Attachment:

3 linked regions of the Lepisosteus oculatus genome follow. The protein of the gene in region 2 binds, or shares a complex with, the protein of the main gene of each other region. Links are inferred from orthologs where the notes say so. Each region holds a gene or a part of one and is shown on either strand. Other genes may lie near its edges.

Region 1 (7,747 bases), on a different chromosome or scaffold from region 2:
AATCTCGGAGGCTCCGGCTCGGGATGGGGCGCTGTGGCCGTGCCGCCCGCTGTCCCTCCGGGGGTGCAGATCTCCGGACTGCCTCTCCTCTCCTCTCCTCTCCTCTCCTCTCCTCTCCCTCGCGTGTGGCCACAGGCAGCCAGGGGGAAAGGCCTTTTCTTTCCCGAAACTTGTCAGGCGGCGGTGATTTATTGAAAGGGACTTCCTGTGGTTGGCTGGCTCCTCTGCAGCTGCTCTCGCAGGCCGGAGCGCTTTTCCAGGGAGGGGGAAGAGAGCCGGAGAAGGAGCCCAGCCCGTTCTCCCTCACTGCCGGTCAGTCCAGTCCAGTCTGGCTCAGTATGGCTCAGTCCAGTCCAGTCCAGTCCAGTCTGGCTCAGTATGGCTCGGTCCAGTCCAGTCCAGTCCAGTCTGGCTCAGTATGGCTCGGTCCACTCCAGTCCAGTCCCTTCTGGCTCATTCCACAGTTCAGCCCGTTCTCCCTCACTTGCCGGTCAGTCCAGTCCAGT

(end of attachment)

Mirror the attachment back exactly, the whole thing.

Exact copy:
3 linked regions of the Lepisosteus oculatus genome follow. The protein of the gene in region 2 binds, or shares a complex with, the protein of the main gene of each other region. Links are inferred from orthologs where the notes say so. Each region holds a gene or a part of one and is shown on either strand. Other genes may lie near its edges.

Region 1 (7,747 bases), on a different chromosome or scaffold from region 2:
AATCTCGGAGGCTCCGGCTCGGGATGGGGCGCTGTGGCCGTGCCGCCCGCTGTCCCTCCGGGGGTGCAGATCTCCGGACTGCCTCTCCTCTCCTCTCCTCTCCTCTCCTCTCCTCTCCCTCGCGTGTGGCCACAGGCAGCCAGGGGGAAAGGCCTTTTCTTTCCCGAAACTTGTCAGGCGGCGGTGATTTATTGAAAGGGACTTCCTGTGGTTGGCTGGCTCCTCTGCAGCTGCTCTCGCAGGCCGGAGCGCTTTTCCAGGGAGGGGGAAGAGAGCCGGAGAAGGAGCCCAGCCCGTTCTCCCTCACTGCCGGTCAGTCCAGTCCAGTCTGGCTCAGTATGGCTCAGTCCAGTCCAGTCCAGTCCAGTCTGGCTCAGTATGGCTCGGTCCAGTCCAGTCCAGTCCAGTCTGGCTCAGTATGGCTCGGTCCACTCCAGTCCAGTCCCTTCTGGCTCATTCCACAGTTCAGCCCGTTCTCCCTCACTTGCCGGTCAGTCCAGTCCAGT